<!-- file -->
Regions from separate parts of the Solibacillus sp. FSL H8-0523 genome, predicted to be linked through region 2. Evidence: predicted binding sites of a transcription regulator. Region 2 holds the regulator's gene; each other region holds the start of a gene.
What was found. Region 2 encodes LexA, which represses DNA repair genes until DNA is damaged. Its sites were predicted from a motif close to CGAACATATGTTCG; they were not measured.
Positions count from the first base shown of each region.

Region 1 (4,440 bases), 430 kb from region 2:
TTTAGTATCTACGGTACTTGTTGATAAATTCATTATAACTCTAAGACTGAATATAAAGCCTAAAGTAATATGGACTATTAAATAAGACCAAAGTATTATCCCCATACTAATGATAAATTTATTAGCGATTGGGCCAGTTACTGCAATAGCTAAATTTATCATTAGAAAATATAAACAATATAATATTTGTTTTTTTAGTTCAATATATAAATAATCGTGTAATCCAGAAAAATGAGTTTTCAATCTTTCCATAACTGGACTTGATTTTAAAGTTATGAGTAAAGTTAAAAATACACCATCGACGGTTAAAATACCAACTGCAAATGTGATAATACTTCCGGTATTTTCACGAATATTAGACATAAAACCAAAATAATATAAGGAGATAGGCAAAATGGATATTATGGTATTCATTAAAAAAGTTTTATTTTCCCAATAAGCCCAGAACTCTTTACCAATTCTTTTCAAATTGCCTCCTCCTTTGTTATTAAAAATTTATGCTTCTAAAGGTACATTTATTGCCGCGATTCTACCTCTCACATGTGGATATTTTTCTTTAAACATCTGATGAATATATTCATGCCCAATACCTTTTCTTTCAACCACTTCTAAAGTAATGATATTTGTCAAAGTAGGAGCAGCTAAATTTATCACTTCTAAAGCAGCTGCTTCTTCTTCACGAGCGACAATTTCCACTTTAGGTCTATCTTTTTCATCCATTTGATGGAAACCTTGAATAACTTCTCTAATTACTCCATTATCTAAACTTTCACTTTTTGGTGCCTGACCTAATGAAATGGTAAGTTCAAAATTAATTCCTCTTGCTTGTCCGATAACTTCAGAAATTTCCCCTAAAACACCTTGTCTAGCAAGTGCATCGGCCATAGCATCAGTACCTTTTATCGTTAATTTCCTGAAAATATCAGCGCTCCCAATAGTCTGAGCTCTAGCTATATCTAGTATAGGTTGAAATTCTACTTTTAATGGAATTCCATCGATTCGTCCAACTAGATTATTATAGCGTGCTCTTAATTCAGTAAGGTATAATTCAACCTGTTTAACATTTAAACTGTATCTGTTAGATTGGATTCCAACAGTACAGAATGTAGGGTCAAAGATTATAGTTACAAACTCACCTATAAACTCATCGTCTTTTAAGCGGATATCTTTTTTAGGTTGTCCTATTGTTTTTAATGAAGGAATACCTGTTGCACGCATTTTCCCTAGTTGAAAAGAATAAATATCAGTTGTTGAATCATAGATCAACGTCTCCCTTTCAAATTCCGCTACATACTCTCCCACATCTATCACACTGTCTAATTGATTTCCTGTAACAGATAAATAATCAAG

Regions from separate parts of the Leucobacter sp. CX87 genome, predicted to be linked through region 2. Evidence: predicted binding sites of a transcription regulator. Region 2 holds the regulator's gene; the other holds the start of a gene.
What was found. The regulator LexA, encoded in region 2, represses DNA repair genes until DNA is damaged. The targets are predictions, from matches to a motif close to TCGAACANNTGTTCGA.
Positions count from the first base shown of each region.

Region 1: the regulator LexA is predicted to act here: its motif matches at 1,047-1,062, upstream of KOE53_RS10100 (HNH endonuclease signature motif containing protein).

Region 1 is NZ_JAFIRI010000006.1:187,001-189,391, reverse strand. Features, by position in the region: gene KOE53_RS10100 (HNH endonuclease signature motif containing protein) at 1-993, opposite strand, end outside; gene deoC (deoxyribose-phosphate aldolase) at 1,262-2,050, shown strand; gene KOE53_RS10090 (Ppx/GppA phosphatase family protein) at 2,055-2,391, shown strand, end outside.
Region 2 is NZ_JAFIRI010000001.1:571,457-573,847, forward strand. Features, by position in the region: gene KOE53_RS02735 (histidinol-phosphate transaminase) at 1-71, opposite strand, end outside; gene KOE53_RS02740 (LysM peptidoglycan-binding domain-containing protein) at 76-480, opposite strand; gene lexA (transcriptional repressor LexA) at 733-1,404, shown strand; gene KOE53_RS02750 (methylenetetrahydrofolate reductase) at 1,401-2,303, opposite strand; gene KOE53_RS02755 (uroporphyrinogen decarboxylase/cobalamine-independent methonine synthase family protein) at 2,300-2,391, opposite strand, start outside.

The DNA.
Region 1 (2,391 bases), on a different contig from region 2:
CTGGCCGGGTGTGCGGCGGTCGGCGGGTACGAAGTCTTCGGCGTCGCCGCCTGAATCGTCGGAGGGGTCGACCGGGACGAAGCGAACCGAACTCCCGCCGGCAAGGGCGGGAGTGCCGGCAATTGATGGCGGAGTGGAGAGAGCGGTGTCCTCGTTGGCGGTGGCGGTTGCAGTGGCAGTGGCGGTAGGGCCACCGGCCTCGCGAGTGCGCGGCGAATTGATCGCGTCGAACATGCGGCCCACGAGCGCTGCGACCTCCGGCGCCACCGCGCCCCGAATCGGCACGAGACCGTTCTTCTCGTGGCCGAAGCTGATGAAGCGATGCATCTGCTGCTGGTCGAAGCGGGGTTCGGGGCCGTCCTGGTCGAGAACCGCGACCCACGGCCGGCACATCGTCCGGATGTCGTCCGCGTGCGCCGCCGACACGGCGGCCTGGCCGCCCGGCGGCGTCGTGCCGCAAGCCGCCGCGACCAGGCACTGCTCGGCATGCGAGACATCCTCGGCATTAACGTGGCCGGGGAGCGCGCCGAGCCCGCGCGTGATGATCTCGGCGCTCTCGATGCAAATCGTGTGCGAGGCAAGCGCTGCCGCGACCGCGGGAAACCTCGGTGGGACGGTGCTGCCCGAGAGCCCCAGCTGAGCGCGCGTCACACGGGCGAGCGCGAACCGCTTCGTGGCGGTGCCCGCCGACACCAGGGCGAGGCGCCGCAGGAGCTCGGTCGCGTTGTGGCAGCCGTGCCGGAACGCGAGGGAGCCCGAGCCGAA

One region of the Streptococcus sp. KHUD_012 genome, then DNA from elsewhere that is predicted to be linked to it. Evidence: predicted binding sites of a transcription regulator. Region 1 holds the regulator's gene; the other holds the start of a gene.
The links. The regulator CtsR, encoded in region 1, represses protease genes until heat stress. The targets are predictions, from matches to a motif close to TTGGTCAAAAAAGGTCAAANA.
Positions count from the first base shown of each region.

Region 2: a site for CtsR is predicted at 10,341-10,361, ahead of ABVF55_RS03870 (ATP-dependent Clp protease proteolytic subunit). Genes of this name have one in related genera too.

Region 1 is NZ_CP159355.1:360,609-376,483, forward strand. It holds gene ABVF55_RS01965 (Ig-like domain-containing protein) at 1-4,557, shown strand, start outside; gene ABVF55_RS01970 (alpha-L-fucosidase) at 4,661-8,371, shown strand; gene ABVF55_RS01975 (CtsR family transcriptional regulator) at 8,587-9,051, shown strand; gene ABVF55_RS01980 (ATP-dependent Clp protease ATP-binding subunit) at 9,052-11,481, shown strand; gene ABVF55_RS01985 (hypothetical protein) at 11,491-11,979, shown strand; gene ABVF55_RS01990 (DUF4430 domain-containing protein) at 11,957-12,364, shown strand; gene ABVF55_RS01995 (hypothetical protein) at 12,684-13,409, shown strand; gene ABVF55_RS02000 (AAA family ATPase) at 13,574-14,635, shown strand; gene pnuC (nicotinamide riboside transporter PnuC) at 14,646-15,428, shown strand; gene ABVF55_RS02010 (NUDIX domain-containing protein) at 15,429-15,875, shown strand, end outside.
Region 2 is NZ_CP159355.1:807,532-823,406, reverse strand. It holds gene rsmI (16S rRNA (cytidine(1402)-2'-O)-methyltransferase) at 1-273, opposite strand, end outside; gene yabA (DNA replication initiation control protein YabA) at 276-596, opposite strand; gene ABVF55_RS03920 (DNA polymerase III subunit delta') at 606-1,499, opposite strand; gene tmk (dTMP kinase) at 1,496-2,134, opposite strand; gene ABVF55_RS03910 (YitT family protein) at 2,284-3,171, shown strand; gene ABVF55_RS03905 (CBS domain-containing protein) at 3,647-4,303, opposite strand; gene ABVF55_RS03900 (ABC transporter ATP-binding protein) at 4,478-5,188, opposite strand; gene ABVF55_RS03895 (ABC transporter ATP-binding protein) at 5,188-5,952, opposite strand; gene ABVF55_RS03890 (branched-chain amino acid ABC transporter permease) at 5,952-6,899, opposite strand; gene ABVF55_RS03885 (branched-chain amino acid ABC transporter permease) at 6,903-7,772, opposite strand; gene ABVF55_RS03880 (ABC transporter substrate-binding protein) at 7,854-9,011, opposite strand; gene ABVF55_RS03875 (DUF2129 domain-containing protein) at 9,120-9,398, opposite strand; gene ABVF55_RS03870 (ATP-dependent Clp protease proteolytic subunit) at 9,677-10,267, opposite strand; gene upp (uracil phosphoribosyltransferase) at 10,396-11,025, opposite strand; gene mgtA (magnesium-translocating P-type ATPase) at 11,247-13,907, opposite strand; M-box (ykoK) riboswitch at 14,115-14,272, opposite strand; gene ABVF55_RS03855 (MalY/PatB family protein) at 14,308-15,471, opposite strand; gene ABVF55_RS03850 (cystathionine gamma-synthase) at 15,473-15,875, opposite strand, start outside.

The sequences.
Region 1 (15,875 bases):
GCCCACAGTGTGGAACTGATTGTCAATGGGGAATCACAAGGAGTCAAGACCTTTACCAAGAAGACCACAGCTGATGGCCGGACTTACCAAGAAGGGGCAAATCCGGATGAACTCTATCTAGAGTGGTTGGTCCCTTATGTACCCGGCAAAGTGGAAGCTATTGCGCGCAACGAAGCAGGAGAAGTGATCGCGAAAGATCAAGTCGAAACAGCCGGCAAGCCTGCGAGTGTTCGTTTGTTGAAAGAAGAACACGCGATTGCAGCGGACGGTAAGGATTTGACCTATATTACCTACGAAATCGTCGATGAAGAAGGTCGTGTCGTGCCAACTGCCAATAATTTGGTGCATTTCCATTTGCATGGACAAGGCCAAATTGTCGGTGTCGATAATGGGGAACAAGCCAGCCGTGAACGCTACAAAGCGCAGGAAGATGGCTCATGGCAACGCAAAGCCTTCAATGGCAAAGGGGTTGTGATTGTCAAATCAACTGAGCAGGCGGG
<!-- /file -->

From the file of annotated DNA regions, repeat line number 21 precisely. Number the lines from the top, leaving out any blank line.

The sequences.